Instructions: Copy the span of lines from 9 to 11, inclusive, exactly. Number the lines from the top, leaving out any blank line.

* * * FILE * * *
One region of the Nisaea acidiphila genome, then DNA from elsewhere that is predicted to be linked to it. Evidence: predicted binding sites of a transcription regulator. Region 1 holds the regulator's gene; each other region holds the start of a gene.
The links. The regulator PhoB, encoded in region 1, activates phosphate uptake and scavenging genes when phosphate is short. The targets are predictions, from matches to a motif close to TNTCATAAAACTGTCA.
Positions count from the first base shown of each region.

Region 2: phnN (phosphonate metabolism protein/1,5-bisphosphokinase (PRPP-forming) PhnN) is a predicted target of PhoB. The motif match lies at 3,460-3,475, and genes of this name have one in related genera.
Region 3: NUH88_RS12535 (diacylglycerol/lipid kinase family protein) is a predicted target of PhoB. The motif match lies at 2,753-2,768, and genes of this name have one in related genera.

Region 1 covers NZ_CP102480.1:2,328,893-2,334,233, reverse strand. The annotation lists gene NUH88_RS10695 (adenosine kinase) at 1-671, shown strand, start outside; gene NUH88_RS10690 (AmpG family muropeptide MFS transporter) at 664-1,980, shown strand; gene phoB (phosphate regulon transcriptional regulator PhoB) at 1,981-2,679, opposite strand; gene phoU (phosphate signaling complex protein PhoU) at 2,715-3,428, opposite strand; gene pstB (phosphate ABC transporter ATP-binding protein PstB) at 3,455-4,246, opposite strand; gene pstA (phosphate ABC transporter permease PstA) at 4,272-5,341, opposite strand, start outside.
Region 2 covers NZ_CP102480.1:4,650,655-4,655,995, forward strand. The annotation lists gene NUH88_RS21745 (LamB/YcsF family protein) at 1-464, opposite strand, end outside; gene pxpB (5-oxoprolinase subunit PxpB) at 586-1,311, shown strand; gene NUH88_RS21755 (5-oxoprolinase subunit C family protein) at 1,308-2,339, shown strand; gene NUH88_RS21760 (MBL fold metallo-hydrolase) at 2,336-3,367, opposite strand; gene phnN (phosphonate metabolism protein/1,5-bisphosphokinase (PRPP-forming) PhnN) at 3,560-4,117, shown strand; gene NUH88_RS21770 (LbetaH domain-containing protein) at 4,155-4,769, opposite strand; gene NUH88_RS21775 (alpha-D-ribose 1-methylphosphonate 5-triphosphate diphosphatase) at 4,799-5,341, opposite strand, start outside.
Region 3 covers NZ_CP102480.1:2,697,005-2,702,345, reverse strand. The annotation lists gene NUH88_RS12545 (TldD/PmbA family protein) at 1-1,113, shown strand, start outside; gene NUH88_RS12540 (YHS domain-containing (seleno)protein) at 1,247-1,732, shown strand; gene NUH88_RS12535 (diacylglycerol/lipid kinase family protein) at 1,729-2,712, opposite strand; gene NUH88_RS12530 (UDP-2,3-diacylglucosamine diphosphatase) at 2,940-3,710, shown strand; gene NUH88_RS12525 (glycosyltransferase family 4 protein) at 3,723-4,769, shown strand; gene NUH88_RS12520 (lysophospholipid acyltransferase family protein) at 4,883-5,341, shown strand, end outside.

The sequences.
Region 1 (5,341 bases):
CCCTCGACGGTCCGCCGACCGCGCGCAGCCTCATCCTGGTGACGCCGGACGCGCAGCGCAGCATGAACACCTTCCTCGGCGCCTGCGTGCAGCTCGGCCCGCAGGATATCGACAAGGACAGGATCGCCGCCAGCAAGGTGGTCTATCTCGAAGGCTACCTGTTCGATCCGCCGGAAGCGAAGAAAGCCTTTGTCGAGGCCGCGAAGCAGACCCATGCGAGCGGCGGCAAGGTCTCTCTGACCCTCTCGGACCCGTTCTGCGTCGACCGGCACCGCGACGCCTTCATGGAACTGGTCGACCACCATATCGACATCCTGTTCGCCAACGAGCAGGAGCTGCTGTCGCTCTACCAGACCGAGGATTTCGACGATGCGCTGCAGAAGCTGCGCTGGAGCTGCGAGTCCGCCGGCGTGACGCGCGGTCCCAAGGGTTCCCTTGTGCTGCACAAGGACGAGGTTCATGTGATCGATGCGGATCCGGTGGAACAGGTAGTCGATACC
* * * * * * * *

The sequences.
Region 1 (5,341 bases):
CCCTCGACGGTCCGCCGACCGCGCGCAGCCTCATCCTGGTGACGCCGGACGCGCAGCGCAGCATGAACACCTTCCTCGGCGCCTGCGTGCAGCTCGGCCCGCAGGATATCGACAAGGACAGGATCGCCGCCAGCAAGGTGGTCTATCTCGAAGGCTACCTGTTCGATCCGCCGGAAGCGAAGAAAGCCTTTGTCGAGGCCGCGAAGCAGACCCATGCGAGCGGCGGCAAGGTCTCTCTGACCCTCTCGGACCCGTTCTGCGTCGACCGGCACCGCGACGCCTTCATGGAACTGGTCGACCACCATATCGACATCCTGTTCGCCAACGAGCAGGAGCTGCTGTCGCTCTACCAGACCGAGGATTTCGACGATGCGCTGCAGAAGCTGCGCTGGAGCTGCGAGTCCGCCGGCGTGACGCGCGGTCCCAAGGGTTCCCTTGTGCTGCACAAGGACGAGGTTCATGTGATCGATGCGGATCCGGTGGAACAGGTAGTCGATACC